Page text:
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Shostakovich 4, 11 Nelsons
Transparent Granite!


Nothing but Praise


BrucKner 4 Nelsons
the finest of recent years.

superb BD-A sound

This is a wonderful set


Telemann continues to amaze


A superb disc

Performances to cherish

An extraordinary disc.

rush out and buy this

I favour above all the others

Frank Martin - Exemplary accounts

Asrael Symphony
A major addition


Another Bacewicz winner


match any I’ve heard


An outstanding centenary collection


personable, tuneful, approachable


a very fine Brahms symphony cycle.


music that will be new to most people


telling, tough, thoughtful, emotionally fleet and powerfully recorded


hitherto unrecorded Latvian music

 

RECORDING OF THE MONTH

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Discoveries
Prosper van EECHAUTE (1904-1964)
Pièce Sonate pour 4 violoncelles op. 9 (1939) [12:50]
Rudolf MATZ (1901-1988)
Quartet in D minor for four cellos (1966) [23:33]
Kazimierz WIŁKOMIRSKI (1900-1995)
Ballade and Rhapsody for cello quartet (1961) [18:35]
Alfredo PIATTI (1822-1901)
In vacanza quartettino per violoncelli (1891) [10:35]
Polish Cello Quartet (Tomasz Daroch, Wojciech Fudala, Krzysztof Karpeta, Adam Krzeszowiec)
rec. KGHM Main Hall of the Witold Lutosławski National Forum of Music, Wrocław, Poland, 28-30 June 2016
CD ACCORD ACD237-2 [66:04]

The Polish Cello Quartet were founded in 2011 by graduates of the Łódź and Katowice Conservatories. Their aim is to put the cello quartet on an equal footing to other ensembles. They studiously seek out repertoire written originally for this particular grouping, rather than rearranging. The title of the album ‘Discoveries’ refers to the four works featured here, all recently unearthed by the group. This is their debut album

Prosper Van Eechaute was a Flemish conductor and composer, who taught at Ghent Conservatoire and was director of Kortrijk Conservatoire. His Pièce Sonate pour 4 violoncelles op. 9 dates from 1939. The composer's enthusiasm for Ravel is echoed in this deliciously evocative score, which is generously soused in impressionistic tints. He even quotes from Daphnis et Chloé. The work exploits the four cello combination to the full, employing effects such as luminous harmonics which begin and end the piece, and pizzicatos which add shape and structure to the music. Gentle lyrical episodes alternate with more rhythmically vital sections.

The Croatian composer Rudolf Matz was an esteemed pedagogue who could credit 32 textbooks on cello playing methodology to his name.  Leonard Rose called Matz 'perhaps the greatest cello theoretician in the world'. The D minor Quartet has been recorded before by the Tansman Cello Quartet on the Antartica label but I haven't heard their version to offer any comparison. Matz draws on a mine of sources for his five-movement work including early music, polyphony, Romantic music and quotes from Rossini operas. Two movements make a forceful impact: the second, marked Intermezzo: Andante, where pizzicatos usher in a pleading lament, and a particularly attractive, exuberant and spicy finale upon which the players lavish great enthusiasm.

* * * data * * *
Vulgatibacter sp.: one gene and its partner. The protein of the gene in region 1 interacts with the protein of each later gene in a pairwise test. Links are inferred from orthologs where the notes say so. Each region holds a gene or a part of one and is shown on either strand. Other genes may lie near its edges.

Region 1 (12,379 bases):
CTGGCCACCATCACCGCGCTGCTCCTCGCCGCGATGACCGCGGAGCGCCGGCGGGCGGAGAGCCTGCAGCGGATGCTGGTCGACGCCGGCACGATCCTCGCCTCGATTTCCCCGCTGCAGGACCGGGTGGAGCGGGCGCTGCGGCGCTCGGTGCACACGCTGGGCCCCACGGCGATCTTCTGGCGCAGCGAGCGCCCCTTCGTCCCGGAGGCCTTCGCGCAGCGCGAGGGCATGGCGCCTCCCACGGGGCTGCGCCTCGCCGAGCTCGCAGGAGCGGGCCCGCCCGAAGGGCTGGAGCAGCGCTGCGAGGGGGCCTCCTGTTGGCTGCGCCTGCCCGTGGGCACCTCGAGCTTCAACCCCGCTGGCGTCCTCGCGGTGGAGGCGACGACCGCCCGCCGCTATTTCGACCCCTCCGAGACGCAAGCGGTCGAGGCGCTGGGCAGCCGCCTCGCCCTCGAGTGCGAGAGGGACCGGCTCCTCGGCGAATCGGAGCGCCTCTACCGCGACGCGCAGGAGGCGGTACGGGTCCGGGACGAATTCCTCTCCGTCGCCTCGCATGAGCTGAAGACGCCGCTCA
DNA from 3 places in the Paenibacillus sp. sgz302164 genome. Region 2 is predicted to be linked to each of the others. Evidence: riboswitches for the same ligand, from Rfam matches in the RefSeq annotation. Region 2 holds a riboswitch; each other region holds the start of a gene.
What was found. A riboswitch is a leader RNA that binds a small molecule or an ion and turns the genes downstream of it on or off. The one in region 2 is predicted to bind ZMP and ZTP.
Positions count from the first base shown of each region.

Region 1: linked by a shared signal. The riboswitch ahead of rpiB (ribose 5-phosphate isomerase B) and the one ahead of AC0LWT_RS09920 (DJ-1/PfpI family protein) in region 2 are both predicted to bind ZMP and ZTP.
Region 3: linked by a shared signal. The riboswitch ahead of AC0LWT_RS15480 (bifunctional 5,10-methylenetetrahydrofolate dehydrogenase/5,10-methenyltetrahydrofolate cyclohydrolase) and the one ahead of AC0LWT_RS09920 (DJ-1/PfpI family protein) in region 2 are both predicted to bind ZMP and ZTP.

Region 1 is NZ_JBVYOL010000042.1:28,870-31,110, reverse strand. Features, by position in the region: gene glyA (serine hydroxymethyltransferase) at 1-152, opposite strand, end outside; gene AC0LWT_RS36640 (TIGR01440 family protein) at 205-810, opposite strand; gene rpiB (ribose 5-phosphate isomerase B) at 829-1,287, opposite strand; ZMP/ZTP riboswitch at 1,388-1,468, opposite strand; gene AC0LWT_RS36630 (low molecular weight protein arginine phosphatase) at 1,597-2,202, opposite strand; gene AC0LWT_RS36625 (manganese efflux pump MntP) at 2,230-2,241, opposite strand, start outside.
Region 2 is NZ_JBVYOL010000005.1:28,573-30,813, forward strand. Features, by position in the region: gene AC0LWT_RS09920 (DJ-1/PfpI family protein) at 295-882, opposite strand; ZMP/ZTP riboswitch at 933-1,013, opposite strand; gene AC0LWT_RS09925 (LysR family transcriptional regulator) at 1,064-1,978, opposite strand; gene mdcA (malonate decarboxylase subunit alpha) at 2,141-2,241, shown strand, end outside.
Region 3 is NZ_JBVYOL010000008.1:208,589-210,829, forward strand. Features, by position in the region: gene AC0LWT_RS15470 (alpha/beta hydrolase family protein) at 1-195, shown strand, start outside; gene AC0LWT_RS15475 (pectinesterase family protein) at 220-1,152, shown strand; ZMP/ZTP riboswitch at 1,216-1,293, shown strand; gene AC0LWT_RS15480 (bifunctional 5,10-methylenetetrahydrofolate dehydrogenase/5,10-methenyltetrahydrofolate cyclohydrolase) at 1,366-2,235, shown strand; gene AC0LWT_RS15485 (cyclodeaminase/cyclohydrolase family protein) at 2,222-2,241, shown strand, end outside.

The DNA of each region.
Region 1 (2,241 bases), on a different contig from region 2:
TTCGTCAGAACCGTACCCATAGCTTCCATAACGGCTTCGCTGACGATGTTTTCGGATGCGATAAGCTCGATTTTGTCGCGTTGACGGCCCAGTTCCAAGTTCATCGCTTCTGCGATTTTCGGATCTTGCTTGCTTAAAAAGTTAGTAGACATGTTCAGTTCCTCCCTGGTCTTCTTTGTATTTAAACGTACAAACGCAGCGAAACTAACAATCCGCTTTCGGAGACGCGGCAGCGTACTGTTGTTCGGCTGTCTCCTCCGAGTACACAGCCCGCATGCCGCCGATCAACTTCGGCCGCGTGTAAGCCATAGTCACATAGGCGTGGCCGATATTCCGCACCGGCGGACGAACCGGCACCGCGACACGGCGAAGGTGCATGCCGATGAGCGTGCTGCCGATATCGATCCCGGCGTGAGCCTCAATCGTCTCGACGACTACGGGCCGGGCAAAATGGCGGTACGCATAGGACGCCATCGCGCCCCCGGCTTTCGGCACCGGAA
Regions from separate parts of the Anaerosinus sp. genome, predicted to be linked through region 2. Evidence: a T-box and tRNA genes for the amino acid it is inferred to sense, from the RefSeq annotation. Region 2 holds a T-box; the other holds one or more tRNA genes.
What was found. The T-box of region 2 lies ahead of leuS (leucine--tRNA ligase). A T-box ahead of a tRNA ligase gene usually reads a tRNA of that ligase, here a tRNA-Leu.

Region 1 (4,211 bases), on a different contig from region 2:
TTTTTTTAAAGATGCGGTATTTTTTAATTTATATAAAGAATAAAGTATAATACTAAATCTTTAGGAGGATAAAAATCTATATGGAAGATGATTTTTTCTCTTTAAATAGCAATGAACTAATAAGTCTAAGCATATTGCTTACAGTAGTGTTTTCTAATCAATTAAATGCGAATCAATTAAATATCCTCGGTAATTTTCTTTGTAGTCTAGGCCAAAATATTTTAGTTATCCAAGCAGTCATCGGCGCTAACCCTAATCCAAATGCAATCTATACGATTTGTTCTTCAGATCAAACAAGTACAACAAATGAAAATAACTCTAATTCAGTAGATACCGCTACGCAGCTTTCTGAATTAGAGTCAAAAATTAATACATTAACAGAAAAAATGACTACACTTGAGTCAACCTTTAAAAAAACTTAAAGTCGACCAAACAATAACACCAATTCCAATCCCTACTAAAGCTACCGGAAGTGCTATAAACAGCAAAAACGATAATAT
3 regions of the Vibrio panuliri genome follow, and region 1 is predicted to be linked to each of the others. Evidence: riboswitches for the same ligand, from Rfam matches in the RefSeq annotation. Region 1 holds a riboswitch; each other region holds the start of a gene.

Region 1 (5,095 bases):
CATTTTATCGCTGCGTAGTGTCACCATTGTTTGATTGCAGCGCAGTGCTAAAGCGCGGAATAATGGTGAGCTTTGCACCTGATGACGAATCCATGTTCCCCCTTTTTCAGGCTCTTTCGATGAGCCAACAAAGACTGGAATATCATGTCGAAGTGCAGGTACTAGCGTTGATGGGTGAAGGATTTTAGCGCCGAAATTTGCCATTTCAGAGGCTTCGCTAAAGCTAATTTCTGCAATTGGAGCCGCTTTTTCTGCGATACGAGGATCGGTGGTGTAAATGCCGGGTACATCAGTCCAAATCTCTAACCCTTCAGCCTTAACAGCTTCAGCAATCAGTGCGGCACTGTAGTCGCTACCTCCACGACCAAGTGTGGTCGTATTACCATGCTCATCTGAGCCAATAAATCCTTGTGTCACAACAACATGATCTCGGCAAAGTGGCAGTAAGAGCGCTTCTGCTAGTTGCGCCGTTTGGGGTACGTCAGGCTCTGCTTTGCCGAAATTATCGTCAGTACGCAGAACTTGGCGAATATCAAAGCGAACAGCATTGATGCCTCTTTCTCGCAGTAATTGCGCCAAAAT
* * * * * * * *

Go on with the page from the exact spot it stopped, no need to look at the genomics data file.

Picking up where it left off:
I was interested to discover that the Polish cellist, composer and conductor Kazimierz Wiłkomirski is the half-brother of Wanda Wilkomirska, a violinist I greatly admire. His Ballade and Rhapsody of 1961 is a transcription of two movements of his String Quartet. The solemn pizzicato pulses confer a funereal cast over the Ballade. Its dark and sombre strains are fervently declaimed by the Polish Quartet's impassioned narration. The composer ups the rhetoric in the Rhapsody, combining heroic drama with dance elements from Polish folk music.

We step back in time to 1891 for Alfredo Piatti's In vacanza (on holiday).  The work consists of three linked movements which relate departure, arrival and country dance. Its genial demeanour offers some light relief to the Polish Quartet's other more seriously-framed pieces. The ensemble truly relish this effervescent excursion with infectious ebullience.

I never imagined that four cellos could achieve such a panoply of polychromatic hues. Nor could I ever have believed that this combination of instruments could sound like a string orchestra. I suppose it’s all down to the skill of the composer utilizing the full potential of the instrument. The music has been recorded in state-of-the-art sound quality, with balance between the four instruments faultless, allowing these incandescent performances to emerge with clarity and definition. This is a stunning release, and one that has given me no end of pleasure. I’ll be returning to it often.

Stephen Greenbank

 

 




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